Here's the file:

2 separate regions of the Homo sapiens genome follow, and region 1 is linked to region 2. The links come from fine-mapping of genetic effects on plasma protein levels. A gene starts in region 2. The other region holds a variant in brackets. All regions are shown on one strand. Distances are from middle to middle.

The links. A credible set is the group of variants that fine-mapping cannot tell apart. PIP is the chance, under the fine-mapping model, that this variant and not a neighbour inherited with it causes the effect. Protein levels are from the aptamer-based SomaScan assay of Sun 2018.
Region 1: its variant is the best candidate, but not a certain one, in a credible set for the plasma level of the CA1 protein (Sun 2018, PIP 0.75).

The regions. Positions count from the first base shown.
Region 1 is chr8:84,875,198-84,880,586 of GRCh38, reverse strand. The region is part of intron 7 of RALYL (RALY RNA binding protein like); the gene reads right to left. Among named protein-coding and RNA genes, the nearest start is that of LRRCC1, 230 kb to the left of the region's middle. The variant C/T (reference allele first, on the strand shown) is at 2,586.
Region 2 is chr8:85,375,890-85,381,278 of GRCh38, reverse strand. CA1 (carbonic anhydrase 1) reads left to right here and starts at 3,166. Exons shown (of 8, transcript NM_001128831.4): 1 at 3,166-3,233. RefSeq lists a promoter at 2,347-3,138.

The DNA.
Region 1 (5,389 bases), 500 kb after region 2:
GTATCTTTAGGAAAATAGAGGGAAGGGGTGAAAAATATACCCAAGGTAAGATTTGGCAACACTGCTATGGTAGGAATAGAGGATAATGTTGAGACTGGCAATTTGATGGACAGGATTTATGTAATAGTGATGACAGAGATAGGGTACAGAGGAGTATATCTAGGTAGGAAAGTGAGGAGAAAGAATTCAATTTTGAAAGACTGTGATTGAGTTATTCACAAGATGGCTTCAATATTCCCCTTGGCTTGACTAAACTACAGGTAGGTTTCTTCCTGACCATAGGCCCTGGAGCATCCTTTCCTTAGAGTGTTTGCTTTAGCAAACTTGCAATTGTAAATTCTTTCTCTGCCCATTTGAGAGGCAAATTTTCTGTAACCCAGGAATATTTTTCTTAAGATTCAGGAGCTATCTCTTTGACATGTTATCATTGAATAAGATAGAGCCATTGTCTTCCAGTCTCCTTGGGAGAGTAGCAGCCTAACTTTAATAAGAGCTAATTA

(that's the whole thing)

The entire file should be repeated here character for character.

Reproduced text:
2 separate regions of the Homo sapiens genome follow, and region 1 is linked to region 2. The links come from fine-mapping of genetic effects on plasma protein levels. A gene starts in region 2. The other region holds a variant in brackets. All regions are shown on one strand. Distances are from middle to middle.

The links. A credible set is the group of variants that fine-mapping cannot tell apart. PIP is the chance, under the fine-mapping model, that this variant and not a neighbour inherited with it causes the effect. Protein levels are from the aptamer-based SomaScan assay of Sun 2018.
Region 1: its variant is the best candidate, but not a certain one, in a credible set for the plasma level of the CA1 protein (Sun 2018, PIP 0.75).

The regions. Positions count from the first base shown.
Region 1 is chr8:84,875,198-84,880,586 of GRCh38, reverse strand. The region is part of intron 7 of RALYL (RALY RNA binding protein like); the gene reads right to left. Among named protein-coding and RNA genes, the nearest start is that of LRRCC1, 230 kb to the left of the region's middle. The variant C/T (reference allele first, on the strand shown) is at 2,586.
Region 2 is chr8:85,375,890-85,381,278 of GRCh38, reverse strand. CA1 (carbonic anhydrase 1) reads left to right here and starts at 3,166. Exons shown (of 8, transcript NM_001128831.4): 1 at 3,166-3,233. RefSeq lists a promoter at 2,347-3,138.

The DNA.
Region 1 (5,389 bases), 500 kb after region 2:
GTATCTTTAGGAAAATAGAGGGAAGGGGTGAAAAATATACCCAAGGTAAGATTTGGCAACACTGCTATGGTAGGAATAGAGGATAATGTTGAGACTGGCAATTTGATGGACAGGATTTATGTAATAGTGATGACAGAGATAGGGTACAGAGGAGTATATCTAGGTAGGAAAGTGAGGAGAAAGAATTCAATTTTGAAAGACTGTGATTGAGTTATTCACAAGATGGCTTCAATATTCCCCTTGGCTTGACTAAACTACAGGTAGGTTTCTTCCTGACCATAGGCCCTGGAGCATCCTTTCCTTAGAGTGTTTGCTTTAGCAAACTTGCAATTGTAAATTCTTTCTCTGCCCATTTGAGAGGCAAATTTTCTGTAACCCAGGAATATTTTTCTTAAGATTCAGGAGCTATCTCTTTGACATGTTATCATTGAATAAGATAGAGCCATTGTCTTCCAGTCTCCTTGGGAGAGTAGCAGCCTAACTTTAATAAGAGCTAATTA